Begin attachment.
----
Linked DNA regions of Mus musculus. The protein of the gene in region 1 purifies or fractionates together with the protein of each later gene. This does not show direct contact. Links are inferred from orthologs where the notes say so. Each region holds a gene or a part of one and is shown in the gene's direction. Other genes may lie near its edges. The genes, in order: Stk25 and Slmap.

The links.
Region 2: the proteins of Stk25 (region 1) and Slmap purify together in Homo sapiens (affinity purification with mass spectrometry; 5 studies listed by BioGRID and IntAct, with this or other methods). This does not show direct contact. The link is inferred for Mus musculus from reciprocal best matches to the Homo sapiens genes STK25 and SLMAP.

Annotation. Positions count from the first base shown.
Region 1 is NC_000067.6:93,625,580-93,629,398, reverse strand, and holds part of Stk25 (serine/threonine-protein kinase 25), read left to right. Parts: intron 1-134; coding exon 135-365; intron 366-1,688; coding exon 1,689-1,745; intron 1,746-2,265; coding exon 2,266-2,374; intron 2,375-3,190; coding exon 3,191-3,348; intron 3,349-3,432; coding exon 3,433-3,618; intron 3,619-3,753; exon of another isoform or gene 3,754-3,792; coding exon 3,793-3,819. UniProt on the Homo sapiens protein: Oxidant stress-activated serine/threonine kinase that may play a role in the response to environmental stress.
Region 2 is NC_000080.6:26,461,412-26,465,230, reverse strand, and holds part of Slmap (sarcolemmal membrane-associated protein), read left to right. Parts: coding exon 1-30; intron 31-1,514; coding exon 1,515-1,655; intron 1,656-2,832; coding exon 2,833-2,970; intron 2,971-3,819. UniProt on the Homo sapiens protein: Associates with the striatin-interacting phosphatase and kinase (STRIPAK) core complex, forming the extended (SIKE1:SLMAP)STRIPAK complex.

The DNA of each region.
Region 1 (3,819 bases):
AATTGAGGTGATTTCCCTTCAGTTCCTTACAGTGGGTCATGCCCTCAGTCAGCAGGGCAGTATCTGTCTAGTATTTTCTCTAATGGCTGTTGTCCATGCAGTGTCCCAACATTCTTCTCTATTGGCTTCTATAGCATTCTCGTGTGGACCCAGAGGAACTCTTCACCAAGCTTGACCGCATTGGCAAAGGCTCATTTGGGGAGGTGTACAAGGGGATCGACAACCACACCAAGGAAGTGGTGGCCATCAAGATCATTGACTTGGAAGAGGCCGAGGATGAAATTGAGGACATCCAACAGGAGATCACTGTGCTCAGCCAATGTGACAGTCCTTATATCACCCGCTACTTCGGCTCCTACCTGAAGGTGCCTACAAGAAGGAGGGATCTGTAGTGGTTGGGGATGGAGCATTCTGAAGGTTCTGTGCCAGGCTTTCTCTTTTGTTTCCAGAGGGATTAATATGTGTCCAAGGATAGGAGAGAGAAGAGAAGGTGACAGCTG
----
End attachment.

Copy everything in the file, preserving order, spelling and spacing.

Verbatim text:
Linked DNA regions of Mus musculus. The protein of the gene in region 1 purifies or fractionates together with the protein of each later gene. This does not show direct contact. Links are inferred from orthologs where the notes say so. Each region holds a gene or a part of one and is shown in the gene's direction. Other genes may lie near its edges. The genes, in order: Stk25 and Slmap.

The links.
Region 2: the proteins of Stk25 (region 1) and Slmap purify together in Homo sapiens (affinity purification with mass spectrometry; 5 studies listed by BioGRID and IntAct, with this or other methods). This does not show direct contact. The link is inferred for Mus musculus from reciprocal best matches to the Homo sapiens genes STK25 and SLMAP.

Annotation. Positions count from the first base shown.
Region 1 is NC_000067.6:93,625,580-93,629,398, reverse strand, and holds part of Stk25 (serine/threonine-protein kinase 25), read left to right. Parts: intron 1-134; coding exon 135-365; intron 366-1,688; coding exon 1,689-1,745; intron 1,746-2,265; coding exon 2,266-2,374; intron 2,375-3,190; coding exon 3,191-3,348; intron 3,349-3,432; coding exon 3,433-3,618; intron 3,619-3,753; exon of another isoform or gene 3,754-3,792; coding exon 3,793-3,819. UniProt on the Homo sapiens protein: Oxidant stress-activated serine/threonine kinase that may play a role in the response to environmental stress.
Region 2 is NC_000080.6:26,461,412-26,465,230, reverse strand, and holds part of Slmap (sarcolemmal membrane-associated protein), read left to right. Parts: coding exon 1-30; intron 31-1,514; coding exon 1,515-1,655; intron 1,656-2,832; coding exon 2,833-2,970; intron 2,971-3,819. UniProt on the Homo sapiens protein: Associates with the striatin-interacting phosphatase and kinase (STRIPAK) core complex, forming the extended (SIKE1:SLMAP)STRIPAK complex.

The DNA of each region.
Region 1 (3,819 bases):
AATTGAGGTGATTTCCCTTCAGTTCCTTACAGTGGGTCATGCCCTCAGTCAGCAGGGCAGTATCTGTCTAGTATTTTCTCTAATGGCTGTTGTCCATGCAGTGTCCCAACATTCTTCTCTATTGGCTTCTATAGCATTCTCGTGTGGACCCAGAGGAACTCTTCACCAAGCTTGACCGCATTGGCAAAGGCTCATTTGGGGAGGTGTACAAGGGGATCGACAACCACACCAAGGAAGTGGTGGCCATCAAGATCATTGACTTGGAAGAGGCCGAGGATGAAATTGAGGACATCCAACAGGAGATCACTGTGCTCAGCCAATGTGACAGTCCTTATATCACCCGCTACTTCGGCTCCTACCTGAAGGTGCCTACAAGAAGGAGGGATCTGTAGTGGTTGGGGATGGAGCATTCTGAAGGTTCTGTGCCAGGCTTTCTCTTTTGTTTCCAGAGGGATTAATATGTGTCCAAGGATAGGAGAGAGAAGAGAAGGTGACAGCTG